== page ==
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A random collection of rants, reviews, and miscellaneous thoughts on everything from instructional technology to local restaurants.
It was really nice of Dan Brown and Ron Howard to give our local ministers a sermon topic for this week. I passed several churches that had titles like "The Da Vinci Code: Fact or Fiction?" on their marquis. They could have saved their breath. The movie version really took pains to placate the religious zealots.
We made it to the 4:15 showing of the movie at Camelot Theater. I was hoping to spot some protesters, maybe even get a picture of one. I needn’t hold my breath on that account. The theater was almost empty when we got there. Even by showtime the large auditorium wasn’t full. I wonder about the financial stability of the camelot.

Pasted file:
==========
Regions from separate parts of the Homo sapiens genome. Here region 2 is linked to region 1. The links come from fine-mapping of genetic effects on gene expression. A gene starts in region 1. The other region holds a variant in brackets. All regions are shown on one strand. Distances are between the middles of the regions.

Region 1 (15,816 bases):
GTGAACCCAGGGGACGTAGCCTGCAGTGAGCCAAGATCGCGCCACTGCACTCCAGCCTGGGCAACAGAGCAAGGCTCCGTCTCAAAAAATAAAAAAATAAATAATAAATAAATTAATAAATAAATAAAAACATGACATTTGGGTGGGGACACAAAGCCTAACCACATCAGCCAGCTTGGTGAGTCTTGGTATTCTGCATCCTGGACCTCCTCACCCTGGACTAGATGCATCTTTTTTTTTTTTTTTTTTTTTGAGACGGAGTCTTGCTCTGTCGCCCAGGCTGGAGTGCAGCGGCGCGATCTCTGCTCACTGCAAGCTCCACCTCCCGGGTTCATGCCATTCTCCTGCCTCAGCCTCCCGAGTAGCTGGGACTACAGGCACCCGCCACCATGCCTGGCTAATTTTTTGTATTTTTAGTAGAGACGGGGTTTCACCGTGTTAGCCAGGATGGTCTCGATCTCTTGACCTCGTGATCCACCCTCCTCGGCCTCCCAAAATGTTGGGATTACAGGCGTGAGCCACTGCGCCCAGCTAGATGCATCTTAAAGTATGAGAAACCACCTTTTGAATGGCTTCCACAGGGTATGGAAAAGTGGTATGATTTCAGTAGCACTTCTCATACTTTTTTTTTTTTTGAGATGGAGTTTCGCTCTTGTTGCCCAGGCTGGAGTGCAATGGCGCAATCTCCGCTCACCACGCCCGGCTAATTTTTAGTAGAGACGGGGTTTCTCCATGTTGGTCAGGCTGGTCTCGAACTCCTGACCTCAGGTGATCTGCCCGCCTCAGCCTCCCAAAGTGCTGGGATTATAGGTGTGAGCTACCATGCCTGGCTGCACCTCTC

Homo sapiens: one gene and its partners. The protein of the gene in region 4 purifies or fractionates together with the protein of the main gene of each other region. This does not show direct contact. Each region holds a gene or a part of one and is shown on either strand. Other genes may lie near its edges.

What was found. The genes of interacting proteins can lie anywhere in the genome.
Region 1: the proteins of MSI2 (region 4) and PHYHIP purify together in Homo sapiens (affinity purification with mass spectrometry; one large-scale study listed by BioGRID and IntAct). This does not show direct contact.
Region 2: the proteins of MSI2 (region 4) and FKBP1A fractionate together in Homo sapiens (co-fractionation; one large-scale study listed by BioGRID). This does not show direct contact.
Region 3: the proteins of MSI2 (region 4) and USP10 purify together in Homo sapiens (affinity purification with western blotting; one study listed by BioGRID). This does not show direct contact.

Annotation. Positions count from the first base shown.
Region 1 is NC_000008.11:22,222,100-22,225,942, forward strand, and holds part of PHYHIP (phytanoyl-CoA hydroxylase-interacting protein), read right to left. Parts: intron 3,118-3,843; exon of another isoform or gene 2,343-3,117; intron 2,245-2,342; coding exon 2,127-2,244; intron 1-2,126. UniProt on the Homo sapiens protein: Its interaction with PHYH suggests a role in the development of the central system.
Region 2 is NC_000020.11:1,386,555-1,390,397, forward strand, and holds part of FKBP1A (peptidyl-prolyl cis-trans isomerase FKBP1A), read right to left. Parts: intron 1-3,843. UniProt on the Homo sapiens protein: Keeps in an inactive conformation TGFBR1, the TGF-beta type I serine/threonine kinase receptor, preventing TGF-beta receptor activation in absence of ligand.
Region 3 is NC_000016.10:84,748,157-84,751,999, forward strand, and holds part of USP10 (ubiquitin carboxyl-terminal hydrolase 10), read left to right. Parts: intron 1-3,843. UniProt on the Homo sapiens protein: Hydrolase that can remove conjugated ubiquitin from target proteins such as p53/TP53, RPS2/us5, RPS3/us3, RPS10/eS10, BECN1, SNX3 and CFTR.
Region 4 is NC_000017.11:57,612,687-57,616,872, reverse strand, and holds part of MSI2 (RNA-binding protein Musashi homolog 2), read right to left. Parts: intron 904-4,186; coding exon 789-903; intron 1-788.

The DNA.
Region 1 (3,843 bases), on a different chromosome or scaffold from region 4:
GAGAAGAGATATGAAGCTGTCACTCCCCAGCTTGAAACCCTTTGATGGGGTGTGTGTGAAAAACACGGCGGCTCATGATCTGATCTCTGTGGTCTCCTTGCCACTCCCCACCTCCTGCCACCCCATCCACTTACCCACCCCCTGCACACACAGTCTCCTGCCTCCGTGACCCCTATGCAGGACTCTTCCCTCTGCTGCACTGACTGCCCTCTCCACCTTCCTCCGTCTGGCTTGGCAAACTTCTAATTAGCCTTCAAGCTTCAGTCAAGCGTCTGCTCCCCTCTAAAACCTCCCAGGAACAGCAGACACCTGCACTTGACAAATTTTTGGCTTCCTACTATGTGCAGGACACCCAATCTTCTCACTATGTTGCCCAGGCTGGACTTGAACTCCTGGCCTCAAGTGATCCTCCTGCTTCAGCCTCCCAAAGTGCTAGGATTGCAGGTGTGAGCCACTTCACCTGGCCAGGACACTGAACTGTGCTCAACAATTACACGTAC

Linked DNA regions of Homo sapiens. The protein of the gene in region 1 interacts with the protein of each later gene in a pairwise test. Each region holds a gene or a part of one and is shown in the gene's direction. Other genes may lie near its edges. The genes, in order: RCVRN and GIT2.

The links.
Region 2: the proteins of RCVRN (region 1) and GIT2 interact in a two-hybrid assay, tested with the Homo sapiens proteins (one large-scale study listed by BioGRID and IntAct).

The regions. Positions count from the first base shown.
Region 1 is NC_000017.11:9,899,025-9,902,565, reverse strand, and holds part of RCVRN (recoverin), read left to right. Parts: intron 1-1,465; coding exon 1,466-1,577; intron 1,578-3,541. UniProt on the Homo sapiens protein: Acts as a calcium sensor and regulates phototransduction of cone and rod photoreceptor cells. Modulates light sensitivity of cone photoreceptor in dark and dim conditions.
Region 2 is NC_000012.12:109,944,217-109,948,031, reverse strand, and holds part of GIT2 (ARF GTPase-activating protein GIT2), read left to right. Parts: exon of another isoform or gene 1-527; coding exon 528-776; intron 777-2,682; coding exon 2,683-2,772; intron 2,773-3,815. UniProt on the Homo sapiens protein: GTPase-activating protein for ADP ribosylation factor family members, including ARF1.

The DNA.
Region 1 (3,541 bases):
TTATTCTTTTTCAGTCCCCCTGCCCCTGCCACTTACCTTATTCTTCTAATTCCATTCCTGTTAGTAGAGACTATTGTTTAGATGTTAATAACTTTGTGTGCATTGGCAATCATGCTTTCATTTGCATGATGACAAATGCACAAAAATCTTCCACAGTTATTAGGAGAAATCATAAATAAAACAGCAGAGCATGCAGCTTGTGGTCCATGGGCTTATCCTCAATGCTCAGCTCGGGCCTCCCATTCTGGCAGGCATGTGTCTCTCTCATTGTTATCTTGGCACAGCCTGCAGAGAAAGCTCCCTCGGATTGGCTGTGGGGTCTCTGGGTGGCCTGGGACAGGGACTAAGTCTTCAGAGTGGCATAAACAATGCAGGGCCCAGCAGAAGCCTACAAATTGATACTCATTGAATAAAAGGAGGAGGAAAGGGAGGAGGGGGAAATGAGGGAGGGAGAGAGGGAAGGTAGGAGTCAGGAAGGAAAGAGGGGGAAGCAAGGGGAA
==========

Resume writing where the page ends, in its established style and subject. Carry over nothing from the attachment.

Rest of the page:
As for the movie itself, much has already been written, and I’ll not repeat the critics. It was long – over two and a half hours. However, there wasn’t much more that could have been cut and still maintain the integrity of the film. There were some parts that were needlessly prolonged, such as the self-flagellation of the monk, Silas. And there were parts that could have taken a bit more time, such as Langdon and Neuveau’s deliberations in the Louvre.
In any book-to-movie conversion, there are going to be differences between the versions. In this case, some of the changes make the movie internally inconsistent. At first we see Tom Hank’s Langdon as the expert symbologist, with a specialty in the worship of the divine feminine. Saunier’s dying wish is to involve him in the case, so he must be good at it. However, when Langdon arrives at Sir Teabing’s home and hear’s Teabing’s description of the Grail, he reacts with incredulity. I’m sure this was a consession to the religious crowd that has so many problems with the story, but it creates a glaring plot hole. Why would he be incredulous if he is such an expert in the field?
Other than that, Mrs. Lincoln, how was the play?
So, other than those minor glitches, I did enjoy the movie. The scenery and cinematography were outstanding. I’m sure the music score will be one of those nominated for an award. There was plenty of action It will probably wind up on our shelf when the DVD comes out.